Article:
Extracranial neurovascular compartment of the upper retrostyloid parapharyngeal space

    The extracranial neurovascular compartment of the upper retrostyloid parapharyngeal space is a transitional space between the intracranial aspect of the jugular foramen and the cervical carotid sheath. It is traversed by the structures exiting the jugular foramen.

    The compartment to be bounded by the:

    • Medially: occipital condyle.
    • Laterally: styloid process.
    • Posteriorly: rectus capitis lateralis.
    • Superiorly: jugular foramen.
    • Inferiorly: carotid sheath.

    Condylar triangle

    Condylar triangle:

    • Anterior: rectus capitis lateralis.
    • Posterior: superior oblique.
    • Superior: a line connecting these muscles along the occipital bone superiorly.

    Contains the superior segment of the vertebral artery as it exits the C1 foramen transversarium and bends posteriorly toward the atlantooccipital membrane.

    Fascial relations to the internal jugular vein and internal carotid artery

    The relationship of the rectus capitis lateralis to the carotid sheath has already been described with its anterior border fusing with the posterior wall of the carotid sheath (Cohen et al 2016).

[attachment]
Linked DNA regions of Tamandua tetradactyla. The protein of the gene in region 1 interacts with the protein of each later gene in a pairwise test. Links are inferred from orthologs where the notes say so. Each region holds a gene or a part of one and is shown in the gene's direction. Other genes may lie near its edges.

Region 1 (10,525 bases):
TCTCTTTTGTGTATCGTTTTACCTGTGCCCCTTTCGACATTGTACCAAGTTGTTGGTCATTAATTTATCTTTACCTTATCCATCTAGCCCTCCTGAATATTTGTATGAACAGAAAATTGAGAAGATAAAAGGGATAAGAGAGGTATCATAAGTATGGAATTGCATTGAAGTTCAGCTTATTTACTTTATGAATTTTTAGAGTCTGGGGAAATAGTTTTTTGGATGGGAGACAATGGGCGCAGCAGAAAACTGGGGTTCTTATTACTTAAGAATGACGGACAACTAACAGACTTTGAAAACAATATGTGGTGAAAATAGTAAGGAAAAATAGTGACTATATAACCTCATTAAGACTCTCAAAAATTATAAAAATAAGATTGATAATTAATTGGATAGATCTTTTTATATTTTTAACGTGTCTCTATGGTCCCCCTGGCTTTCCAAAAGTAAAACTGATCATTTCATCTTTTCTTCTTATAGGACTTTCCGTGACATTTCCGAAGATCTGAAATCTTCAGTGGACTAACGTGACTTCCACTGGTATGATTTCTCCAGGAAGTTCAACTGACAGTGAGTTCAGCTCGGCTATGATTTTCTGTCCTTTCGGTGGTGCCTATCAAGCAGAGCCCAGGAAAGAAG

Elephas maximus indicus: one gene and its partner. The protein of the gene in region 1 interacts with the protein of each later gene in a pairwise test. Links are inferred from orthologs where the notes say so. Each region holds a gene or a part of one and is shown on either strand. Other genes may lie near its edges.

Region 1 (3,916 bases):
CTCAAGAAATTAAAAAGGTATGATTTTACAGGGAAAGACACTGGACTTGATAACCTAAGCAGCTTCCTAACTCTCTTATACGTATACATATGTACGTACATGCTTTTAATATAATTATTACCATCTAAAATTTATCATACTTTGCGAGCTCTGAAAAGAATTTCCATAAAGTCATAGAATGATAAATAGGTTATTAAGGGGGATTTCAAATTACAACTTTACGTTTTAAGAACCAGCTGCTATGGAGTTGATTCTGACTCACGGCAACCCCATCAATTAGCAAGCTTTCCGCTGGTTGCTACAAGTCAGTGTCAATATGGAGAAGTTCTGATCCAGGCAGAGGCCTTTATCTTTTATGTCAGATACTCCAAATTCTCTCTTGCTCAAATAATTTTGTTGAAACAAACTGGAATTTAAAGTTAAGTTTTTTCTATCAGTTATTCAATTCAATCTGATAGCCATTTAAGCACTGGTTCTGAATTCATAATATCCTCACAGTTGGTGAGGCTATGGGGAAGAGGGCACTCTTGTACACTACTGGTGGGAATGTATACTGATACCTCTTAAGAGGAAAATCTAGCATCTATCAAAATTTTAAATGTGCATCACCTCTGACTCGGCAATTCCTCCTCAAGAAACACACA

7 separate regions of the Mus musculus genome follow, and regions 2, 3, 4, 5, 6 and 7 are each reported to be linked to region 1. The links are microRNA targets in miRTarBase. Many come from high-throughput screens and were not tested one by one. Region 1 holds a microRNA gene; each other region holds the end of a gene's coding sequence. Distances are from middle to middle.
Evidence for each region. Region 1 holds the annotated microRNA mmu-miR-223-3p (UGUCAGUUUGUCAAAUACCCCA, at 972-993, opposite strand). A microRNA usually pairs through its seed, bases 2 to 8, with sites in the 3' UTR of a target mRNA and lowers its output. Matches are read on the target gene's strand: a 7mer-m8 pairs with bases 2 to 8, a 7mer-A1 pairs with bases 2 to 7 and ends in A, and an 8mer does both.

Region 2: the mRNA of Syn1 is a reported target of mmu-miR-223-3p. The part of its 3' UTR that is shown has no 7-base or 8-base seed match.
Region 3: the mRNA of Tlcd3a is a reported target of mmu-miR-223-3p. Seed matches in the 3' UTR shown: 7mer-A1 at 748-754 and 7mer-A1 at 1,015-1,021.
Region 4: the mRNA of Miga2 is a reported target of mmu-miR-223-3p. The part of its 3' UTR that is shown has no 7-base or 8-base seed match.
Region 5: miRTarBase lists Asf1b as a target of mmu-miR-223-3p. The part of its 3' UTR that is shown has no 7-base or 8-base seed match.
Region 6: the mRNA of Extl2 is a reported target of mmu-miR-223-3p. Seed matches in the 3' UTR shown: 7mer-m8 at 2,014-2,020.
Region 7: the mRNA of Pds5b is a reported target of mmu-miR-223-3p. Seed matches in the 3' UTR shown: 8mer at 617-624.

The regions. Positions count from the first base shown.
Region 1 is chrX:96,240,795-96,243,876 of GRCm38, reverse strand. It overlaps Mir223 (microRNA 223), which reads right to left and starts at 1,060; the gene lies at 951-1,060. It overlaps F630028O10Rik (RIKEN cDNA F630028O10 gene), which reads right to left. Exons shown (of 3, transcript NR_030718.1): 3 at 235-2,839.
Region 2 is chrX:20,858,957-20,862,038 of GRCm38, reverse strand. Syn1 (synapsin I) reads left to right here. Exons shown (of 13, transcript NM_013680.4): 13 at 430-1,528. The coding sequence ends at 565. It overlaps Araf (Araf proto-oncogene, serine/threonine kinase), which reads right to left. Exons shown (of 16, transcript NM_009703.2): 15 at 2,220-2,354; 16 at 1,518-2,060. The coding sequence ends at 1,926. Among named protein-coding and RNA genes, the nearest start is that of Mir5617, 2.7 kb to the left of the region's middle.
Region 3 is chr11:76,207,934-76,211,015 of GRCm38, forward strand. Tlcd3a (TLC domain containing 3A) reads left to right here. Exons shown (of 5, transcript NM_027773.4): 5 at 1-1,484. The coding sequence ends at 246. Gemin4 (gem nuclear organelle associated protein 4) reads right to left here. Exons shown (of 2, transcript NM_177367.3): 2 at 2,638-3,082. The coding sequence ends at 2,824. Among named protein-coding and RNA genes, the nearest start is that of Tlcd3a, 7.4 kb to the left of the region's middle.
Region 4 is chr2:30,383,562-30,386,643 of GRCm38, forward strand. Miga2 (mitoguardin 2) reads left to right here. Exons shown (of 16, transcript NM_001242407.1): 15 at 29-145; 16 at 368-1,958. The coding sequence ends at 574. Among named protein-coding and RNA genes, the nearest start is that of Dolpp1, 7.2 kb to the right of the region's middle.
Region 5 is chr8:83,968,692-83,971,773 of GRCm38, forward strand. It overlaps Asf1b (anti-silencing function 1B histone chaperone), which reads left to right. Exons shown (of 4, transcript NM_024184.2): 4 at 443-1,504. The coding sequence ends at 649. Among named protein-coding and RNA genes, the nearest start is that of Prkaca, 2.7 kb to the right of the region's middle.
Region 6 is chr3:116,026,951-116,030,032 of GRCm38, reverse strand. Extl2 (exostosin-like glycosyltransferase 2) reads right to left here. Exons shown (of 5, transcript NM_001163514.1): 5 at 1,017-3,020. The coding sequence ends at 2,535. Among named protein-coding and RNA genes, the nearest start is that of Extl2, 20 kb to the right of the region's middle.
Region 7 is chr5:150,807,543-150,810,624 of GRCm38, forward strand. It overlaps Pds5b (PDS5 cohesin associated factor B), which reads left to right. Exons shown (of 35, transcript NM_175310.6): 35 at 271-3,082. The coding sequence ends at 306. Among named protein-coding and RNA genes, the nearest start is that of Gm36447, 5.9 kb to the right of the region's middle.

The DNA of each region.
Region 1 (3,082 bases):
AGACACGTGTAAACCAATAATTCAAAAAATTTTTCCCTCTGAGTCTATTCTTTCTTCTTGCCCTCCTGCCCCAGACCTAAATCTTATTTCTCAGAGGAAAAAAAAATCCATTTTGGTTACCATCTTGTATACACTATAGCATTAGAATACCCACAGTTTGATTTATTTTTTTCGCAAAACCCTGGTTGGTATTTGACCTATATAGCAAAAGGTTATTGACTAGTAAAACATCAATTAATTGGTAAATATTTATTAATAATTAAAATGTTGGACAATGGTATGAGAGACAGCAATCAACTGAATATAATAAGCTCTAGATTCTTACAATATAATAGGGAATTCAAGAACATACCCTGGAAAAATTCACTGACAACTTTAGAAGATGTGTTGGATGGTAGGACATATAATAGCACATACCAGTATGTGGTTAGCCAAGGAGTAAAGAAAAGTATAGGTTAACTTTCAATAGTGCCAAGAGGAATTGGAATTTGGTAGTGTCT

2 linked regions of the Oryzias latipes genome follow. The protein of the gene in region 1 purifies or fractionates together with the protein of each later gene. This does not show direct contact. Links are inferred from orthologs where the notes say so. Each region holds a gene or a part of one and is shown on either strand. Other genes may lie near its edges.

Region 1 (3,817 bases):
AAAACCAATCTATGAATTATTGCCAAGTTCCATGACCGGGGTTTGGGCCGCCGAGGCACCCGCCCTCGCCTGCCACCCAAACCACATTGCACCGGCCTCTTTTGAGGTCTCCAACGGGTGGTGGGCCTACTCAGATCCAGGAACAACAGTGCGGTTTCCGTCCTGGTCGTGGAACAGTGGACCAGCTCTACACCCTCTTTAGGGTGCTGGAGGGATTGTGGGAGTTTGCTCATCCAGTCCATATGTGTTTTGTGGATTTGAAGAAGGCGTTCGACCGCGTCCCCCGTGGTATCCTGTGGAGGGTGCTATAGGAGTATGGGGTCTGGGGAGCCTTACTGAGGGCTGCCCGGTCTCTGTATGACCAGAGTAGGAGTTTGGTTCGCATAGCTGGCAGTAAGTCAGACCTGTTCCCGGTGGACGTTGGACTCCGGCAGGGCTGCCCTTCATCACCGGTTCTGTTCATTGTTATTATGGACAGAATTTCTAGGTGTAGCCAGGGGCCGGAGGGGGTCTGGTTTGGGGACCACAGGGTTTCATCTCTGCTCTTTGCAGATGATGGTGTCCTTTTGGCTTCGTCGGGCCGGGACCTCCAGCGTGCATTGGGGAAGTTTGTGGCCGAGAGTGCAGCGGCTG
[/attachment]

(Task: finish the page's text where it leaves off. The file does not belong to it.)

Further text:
Komune et al (2019) identified the fascial attachments to the cranial base.

    These authors found at the cranial base a complex fascial network around the internal jugular vein and the internal carotid artery.

    This network is made up from:

    • Prevertebral fascia: fascia of the longus capitis and rectus capitis lateralis.
    • Middle layer of the deep cervical fascia: tensor-vascular styloid fascia.
    • Stylopharyngeal fascia.
    • Deep cervical fascia: carotid sheath. The carotid sheath attaches anteriorly and laterally to the vaginal process (temporal bone) and posteriorly to the fibrocartilaginous tissue around the jugular foramen (temporal bone) and carotid canal (occipital/temporal bone).

    Bordoni (2020) found the fascial network of the internal carotid artery to merge with the: